GitLab cross-posting to Trac?

Simon Peyton Jones simonpj at
Sat Jan 5 17:10:22 UTC 2019

Thanks Richard - you have put it better than me.

It would be v helpful to have a wiki page summarising all this vocabulary, and how and under what circumstances one thing refers to another.


From: Richard Eisenberg <rae at>
Sent: 05 January 2019 16:15
To: Matthew Pickering <matthewtpickering at>
Cc: Simon Peyton Jones <simonpj at>; Ben Gamari <ben at>; GHC <ghc-devs at>
Subject: Re: GitLab cross-posting to Trac?

I second Simon's "super-helpful". But we don't need to exactly copy Trac's behavior. If there is a clear link to the e.g. commit with message, that's fine too.

On Jan 5, 2019, at 3:47 AM, Matthew Pickering <matthewtpickering at<mailto:matthewtpickering at>> wrote:

As from now all patches will be merged via gitlab it is unnecessary as
related merge requests

We're not using GitLab ticketing yet, but I understand we will. When you say "related merge requests", does that include *issues*? GitHub does this, so I imagine it does, but we should make sure. In other words, if we make an MR that references an issue, will the issue show this fact? What if the MR text doesn't reference an issue, but the commit message does? For example, many of my patches are targeted toward one issue, but fix several others on the way. The MR text will probably mention only the main issue, but the commit message will mention the others. Will the others automatically be cross-referenced? Or will I be forced to copy these auxiliary issues into the MR text for proper cross-referencing?

I believe in GitHub, the cross-referencing happens at *mentions*. I think that means we would get it upon posting the MR and upon the use of an issue number in a comment. But does anything happen at a *merge*? That is, suppose the fix for #12345 gets posted and debated at some length. The #12345 issue will get linked to the MR. Then, all is ready and we click the "merge when green" button. Some hours later, the MR is merged. Does the issue get updated then?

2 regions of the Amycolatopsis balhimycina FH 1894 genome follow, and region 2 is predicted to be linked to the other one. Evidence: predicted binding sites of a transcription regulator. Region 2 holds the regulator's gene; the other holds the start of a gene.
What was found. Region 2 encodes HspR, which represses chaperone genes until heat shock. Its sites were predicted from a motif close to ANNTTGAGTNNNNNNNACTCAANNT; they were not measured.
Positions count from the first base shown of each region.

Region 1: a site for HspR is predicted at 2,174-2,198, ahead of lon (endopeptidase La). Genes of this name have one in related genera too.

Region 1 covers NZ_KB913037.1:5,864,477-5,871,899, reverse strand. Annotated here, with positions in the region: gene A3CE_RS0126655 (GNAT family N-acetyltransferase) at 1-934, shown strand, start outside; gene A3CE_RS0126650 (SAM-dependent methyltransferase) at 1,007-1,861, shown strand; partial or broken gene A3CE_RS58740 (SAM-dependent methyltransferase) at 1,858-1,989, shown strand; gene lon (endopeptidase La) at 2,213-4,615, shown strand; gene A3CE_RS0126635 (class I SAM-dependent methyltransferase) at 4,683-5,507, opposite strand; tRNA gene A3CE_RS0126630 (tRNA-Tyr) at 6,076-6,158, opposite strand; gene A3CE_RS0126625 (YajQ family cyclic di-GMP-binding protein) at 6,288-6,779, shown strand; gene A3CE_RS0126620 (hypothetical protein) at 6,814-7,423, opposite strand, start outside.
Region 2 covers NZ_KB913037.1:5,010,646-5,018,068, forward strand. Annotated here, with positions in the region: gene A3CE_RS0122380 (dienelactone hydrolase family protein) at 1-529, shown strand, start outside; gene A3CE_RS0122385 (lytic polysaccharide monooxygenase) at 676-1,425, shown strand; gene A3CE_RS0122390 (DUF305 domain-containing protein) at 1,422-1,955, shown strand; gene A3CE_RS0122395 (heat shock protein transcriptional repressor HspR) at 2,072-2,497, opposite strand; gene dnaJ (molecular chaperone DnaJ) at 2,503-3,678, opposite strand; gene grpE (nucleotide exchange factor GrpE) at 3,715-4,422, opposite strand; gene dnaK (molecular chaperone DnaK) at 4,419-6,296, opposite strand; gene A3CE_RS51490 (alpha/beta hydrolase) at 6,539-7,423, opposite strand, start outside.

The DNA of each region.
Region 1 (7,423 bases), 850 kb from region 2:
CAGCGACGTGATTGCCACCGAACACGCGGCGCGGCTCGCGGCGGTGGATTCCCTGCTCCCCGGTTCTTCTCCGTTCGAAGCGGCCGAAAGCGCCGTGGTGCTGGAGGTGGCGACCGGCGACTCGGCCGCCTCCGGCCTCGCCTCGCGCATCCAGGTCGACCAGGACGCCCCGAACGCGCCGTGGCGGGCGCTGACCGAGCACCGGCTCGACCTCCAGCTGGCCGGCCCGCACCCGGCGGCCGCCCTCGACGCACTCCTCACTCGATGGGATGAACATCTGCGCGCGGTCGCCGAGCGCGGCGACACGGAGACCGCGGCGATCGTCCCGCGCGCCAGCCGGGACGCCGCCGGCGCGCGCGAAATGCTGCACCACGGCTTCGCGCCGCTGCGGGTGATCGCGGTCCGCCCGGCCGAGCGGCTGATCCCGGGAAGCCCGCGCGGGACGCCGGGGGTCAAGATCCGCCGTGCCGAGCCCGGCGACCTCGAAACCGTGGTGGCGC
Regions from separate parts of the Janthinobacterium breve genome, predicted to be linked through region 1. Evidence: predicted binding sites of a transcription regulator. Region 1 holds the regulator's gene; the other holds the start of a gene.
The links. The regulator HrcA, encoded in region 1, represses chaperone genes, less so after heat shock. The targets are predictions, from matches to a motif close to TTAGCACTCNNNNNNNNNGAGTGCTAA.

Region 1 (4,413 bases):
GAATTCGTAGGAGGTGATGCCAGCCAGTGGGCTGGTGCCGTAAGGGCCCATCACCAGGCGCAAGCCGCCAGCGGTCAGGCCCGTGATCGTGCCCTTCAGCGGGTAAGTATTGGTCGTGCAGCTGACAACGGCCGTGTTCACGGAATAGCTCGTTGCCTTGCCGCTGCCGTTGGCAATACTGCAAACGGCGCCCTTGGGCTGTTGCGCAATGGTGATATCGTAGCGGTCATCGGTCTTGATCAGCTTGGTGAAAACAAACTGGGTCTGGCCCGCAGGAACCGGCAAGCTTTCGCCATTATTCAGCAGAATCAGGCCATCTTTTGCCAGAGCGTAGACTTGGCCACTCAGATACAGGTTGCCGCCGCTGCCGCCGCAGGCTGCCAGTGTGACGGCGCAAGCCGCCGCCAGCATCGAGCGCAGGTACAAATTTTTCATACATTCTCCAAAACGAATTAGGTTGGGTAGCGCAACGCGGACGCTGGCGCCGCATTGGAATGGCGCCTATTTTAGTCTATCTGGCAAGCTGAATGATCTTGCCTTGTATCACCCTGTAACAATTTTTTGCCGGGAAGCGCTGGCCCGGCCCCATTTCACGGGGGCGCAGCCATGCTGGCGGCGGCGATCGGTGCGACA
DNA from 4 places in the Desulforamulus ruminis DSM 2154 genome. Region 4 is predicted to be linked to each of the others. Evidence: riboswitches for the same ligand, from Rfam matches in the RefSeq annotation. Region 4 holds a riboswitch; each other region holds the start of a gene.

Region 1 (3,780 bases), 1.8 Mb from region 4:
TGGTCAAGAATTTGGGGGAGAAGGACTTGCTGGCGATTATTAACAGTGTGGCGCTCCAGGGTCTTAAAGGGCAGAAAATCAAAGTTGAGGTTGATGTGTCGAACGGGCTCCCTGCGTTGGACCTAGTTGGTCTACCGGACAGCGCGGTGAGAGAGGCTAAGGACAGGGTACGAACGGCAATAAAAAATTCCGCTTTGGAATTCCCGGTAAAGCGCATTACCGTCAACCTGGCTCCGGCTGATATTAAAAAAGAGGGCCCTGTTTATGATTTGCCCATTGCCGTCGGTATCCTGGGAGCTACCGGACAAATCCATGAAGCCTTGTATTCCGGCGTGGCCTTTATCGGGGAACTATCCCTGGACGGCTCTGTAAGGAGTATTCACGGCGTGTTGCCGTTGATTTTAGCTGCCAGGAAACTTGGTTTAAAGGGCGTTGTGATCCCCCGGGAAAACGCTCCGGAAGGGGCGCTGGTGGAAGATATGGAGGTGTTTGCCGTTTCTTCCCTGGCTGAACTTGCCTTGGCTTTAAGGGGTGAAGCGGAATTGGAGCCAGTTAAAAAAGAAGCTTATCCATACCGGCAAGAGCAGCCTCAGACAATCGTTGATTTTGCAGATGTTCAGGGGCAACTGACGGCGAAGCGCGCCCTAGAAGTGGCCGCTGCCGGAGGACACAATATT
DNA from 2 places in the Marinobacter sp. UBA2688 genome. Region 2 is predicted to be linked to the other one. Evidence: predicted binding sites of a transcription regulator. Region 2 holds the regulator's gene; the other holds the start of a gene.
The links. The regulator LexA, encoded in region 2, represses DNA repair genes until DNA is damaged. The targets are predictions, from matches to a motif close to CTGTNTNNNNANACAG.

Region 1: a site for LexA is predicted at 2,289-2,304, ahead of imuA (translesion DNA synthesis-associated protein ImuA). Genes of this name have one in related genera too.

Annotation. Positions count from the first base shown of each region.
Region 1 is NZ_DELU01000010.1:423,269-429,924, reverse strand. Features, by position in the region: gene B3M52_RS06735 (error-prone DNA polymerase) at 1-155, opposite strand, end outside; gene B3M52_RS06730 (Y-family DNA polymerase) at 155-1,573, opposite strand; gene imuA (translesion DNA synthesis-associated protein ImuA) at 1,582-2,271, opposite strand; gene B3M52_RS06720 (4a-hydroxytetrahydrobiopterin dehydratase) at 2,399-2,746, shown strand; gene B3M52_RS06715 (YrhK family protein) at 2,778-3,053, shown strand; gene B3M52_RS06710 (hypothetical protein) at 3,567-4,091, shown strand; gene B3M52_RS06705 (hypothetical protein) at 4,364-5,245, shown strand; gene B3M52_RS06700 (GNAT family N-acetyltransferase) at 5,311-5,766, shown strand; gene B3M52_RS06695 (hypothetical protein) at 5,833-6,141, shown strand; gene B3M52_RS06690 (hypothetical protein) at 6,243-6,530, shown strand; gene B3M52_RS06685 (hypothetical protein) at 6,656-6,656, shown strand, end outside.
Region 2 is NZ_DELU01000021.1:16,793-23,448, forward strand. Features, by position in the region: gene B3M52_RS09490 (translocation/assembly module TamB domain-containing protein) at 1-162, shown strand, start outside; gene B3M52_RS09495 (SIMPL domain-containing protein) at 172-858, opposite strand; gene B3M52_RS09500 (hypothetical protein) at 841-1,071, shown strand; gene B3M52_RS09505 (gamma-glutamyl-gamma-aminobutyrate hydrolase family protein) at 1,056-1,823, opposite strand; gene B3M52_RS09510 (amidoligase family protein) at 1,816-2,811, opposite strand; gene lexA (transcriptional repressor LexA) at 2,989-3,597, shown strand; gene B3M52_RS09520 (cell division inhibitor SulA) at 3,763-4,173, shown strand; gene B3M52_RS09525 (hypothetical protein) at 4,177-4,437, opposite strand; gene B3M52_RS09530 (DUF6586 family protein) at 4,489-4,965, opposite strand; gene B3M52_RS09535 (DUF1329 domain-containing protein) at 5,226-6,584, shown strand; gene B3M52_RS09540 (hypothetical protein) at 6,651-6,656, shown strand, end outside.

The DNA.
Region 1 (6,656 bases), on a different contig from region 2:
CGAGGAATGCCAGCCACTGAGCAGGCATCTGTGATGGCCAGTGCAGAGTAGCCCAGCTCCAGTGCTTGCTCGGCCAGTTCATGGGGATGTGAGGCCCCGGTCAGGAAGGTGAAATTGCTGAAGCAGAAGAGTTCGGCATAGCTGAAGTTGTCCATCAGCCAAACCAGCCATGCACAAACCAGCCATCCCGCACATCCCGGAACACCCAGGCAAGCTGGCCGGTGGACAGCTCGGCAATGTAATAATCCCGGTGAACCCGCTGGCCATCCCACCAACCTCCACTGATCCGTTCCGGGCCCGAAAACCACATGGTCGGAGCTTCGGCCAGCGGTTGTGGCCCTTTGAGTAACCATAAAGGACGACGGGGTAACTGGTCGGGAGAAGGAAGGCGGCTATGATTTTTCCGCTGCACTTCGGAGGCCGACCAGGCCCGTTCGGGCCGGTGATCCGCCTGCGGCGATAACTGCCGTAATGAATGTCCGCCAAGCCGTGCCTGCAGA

show up visually on each ticket and when a
patch is merge the ticket is automatically closed.

By "ticket", do you mean issue or MR? I assume you mean MR, and I like this behavior. But I hope you don't mean issue. It's quite common to push a patch materially affecting an issue but not closing it, and I think the manual step to close the issue separately is worthwhile.

Ticket numbers
mentioned in commits also create references from tickets to commits so
you can click the hash to see what the commit was.<>

One small point of nomenclature I'd like to clarify/propose:

- Merge Request (MR): A proposed patch. The new form of a Phab Diff.
- Issue: An infelicity or task to be completed. The new form of a Trac Ticket.
- Ticket: ?. I propose: Either an MR or an issue.


On Sat, Jan 5, 2019 at 1:31 AM Simon Peyton Jones via ghc-devs
<ghc-devs at<mailto:ghc-devs at>> wrote:

It's **super-helpful** that the Trac ticket includes, as a comment, the commit(s) that fixed it. Please can this happen with Gitlab too?

Otherwise, when looking at the ticket two years later there is literally no clue what commit (if any) fixed it.

If it can't be done automatically, it must be done manually by each person making a commit.  Which is terribly painful.  (esp since it can only be done post-CI.)



| -----Original Message-----
| From: ghc-devs <ghc-devs-bounces at<mailto:ghc-devs-bounces at>> On Behalf Of Ben Gamari
| Sent: 04 January 2019 21:33
| To: Richard Eisenberg <rae at<mailto:rae at>>; GHC <ghc-devs at<mailto:ghc-devs at>>
| Subject: Re: GitLab cross-posting to Trac?
| Richard Eisenberg <rae at<mailto:rae at>> writes:
| > Hi devs,
| >
| > With our new GitLab workflow, will commit messages still be posted to
| > Issues (once the migration is complete)? That's been really useful
| > with Trac.
| >
| GitLab does not post the commit message to the issues it mentions. It
| does create a link to the commit but this doesn't include the commit
| message. We could change this with a daemon if we think this would be
| helpful.
| Cheers,
| - Ben

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